HONOLULU — Opening a new front in its cyber spat with North Korea, the United States slapped new sanctions Friday on government officials and the North's defense industry in its first public act of retribution for a cyberattack against Sony. Despite lingering doubts by the cyber community, the U.S. insisted it had no doubts that North Korea is to blame.
The White House warned that this was just the opening salvo in the U.S. response.
While the fresh sanctions will have limited effect — North Korea already is under tough U.S. sanctions over its nuclear program — American officials portrayed the move as a swift and decisive response to North Korean behavior they said had gone far over the line. Never before has the U.S. imposed sanctions on another nation in direct retaliation for a cyberattack on an American company.
"The order is not targeted at the people of North Korea, but rather is aimed at the government of North Korea and its activities that threaten the United States and others," President Barack Obama wrote in a letter to House and Senate leaders.
With this round of sanctions, the U.S. also put North Korea on notice that payback need not be limited to those who perpetrated the attack.
The 10 North Koreans singled out for sanctions didn't necessarily have anything to do with the attack on Sony, senior U.S. officials said. Anyone who works for or helps North Korea's government is now fair game, said the officials — especially North Korea's defense sector and spying operations.
The sanctions also apply to three organizations closely tied to North Korea's government: the country's primary intelligence agency, a state-owned arms dealer that exports missile and weapons technology, and the Korea Tangun Trading Corp., which supports defense research. All three of those entities were already subject to U.S. sanctions, so Friday's move against those groups appeared primarily symbolic.
Obama has also warned Pyongyang that the U.S. is considering whether to put North Korea back on its list of state sponsors of terrorism, which could jeopardize aid to North Korea on a global scale. Beyond that, it's unclear what additional penalties the U.S. has in its arsenal.
North Korea has denied involvement in the cyberattack, which led to the disclosure of tens of thousands of confidential Sony emails and business files, then escalated to threats of terrorist attacks against movie theaters. Many cybersecurity experts have said it's entirely possible that hackers or even Sony insiders could be the culprits, not North Korea, and questioned how the FBI can point the finger so conclusively.
Senior U.S. officials, who briefed reporters on condition of anonymity, dismissed those arguments and said independent experts don't have access to the same classified information as the FBI.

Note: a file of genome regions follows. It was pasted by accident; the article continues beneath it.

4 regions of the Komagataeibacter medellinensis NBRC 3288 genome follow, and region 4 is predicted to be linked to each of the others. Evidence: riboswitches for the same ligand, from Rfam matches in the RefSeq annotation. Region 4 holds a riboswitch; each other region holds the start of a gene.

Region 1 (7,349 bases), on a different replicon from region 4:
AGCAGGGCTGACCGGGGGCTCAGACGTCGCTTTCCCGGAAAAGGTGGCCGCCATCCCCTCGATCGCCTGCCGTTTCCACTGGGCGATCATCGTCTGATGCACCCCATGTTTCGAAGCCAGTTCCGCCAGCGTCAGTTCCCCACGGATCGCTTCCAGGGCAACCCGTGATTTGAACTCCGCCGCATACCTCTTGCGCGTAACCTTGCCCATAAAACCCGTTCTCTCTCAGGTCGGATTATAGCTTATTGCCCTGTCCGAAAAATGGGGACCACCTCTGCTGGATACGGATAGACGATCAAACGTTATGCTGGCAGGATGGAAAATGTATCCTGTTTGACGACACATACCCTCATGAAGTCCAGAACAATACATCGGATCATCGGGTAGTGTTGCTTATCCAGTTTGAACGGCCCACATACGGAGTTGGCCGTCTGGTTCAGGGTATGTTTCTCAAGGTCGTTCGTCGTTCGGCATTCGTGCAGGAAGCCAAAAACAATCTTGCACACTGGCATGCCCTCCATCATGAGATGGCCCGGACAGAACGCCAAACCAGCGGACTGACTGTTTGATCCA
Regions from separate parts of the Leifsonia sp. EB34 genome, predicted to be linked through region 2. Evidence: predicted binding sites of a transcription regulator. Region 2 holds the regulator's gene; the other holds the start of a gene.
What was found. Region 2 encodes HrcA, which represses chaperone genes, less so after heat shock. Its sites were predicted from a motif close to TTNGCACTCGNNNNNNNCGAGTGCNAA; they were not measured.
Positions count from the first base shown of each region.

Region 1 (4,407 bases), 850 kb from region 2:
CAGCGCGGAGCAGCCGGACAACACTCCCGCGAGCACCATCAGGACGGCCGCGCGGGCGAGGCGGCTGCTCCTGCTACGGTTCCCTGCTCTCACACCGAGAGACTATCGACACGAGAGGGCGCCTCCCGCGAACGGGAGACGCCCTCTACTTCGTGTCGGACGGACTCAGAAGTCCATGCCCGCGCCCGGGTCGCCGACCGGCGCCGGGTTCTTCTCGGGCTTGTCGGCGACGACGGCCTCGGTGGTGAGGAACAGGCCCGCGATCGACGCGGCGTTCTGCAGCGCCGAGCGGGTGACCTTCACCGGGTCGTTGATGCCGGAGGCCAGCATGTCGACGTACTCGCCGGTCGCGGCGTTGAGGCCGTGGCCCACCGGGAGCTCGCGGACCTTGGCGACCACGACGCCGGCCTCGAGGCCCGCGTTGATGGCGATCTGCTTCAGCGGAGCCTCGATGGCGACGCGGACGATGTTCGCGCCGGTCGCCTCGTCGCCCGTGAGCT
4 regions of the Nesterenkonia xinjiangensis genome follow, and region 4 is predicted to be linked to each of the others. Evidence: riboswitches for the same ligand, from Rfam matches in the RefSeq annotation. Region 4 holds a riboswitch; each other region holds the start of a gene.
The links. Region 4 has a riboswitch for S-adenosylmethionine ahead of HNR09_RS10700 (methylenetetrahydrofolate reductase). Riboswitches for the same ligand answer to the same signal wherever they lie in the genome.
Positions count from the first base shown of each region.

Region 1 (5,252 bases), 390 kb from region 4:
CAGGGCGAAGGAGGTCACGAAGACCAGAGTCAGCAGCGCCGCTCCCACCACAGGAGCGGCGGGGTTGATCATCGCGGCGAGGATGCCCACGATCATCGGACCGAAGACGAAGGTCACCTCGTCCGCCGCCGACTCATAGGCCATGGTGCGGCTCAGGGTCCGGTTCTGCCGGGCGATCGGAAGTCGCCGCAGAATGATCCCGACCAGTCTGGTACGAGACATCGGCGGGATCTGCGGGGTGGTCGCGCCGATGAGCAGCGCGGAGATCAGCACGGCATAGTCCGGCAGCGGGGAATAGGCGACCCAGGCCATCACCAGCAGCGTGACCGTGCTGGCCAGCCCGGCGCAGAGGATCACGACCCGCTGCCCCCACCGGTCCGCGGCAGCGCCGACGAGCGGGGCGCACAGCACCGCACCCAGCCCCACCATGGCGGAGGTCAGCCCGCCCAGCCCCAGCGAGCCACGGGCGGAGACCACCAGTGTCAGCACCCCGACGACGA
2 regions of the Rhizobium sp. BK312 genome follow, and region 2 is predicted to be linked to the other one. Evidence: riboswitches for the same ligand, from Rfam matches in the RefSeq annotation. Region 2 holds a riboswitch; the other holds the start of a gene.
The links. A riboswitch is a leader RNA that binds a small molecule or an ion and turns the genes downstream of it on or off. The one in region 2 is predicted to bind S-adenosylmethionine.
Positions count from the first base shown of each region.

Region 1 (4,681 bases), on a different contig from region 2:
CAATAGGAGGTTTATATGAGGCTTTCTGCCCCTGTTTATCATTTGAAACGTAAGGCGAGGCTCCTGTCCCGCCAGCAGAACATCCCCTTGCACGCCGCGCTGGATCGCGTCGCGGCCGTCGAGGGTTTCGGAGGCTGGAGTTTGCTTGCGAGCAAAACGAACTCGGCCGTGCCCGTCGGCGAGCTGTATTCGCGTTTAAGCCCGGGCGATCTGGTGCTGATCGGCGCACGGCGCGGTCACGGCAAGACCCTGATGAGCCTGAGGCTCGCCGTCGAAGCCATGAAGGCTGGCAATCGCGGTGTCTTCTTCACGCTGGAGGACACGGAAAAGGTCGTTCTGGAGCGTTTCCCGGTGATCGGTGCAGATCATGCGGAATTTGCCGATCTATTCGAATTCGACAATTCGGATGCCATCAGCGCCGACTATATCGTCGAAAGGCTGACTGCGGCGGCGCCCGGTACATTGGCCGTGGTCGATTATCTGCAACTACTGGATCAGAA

"We stand firmly behind our call that the DPRK was behind the attacks on Sony," one official said, using an acronym for the North's official name, the Democratic People's Republic of Korea.
Those sanctioned include North Koreans representing the country's interests in Iran, Russia and Syria. Any assets they have in the U.S. will be frozen, and they'll be barred from using the U.S. financial system. Americans will be prohibited from doing business with them, the Treasury Department said.
At the United Nations, no one answered the phone at North Korea's U.N. Mission, and calls to a diplomat there were not answered. Sony, too, declined to comment.
While denying any role in a cyberattack, North Korea has expressed fury over the Sony comedy flick "The Interview," which depicts the fictional assassination of North Korean leader Kim Jong Un. Sony initially called off the film's release after movie theaters decided not to show the film. After President Barack Obama criticized that decision, Sony decided to release the film in limited theaters and online.
The White House called the sanctions "the first aspect of our response" to the Sony attack — a declaration that raised fresh questions about who was behind a nearly 10-hour shutdown of North Korean websites last week. The shutdown prompted a blunt response from North Korea's powerful National Defense Commission, which blamed the U.S. and hurled racial slurs at Obama, calling him a reckless "monkey in a tropical forest."
Despite widespread speculation, the U.S. never said whether it was responsible for shutting down North Korea's Internet. But North Korea had a blunt response. Its powerful National Defense Commission blamed the outage directly on the U.S. and hurled racial slurs at Obama, calling him a reckless "monkey in a tropical forest."
On Friday, U.S. officials still wouldn't say who was responsible. They pointed out that there had been media reports suggesting North Korea shut down its own Internet.
North Korea and the U.S. remain technically in a state of war because the 1950-53 Korean War ended with an armistice, not a peace treaty. The rivals also are locked in an international standoff over North Korea's nuclear and missile programs and its alleged human rights abuses.
Associated Press writer Nedra Pickler contributed to this report. Reach Josh Lederman on Twitter at http://twitter.com/joshledermanAP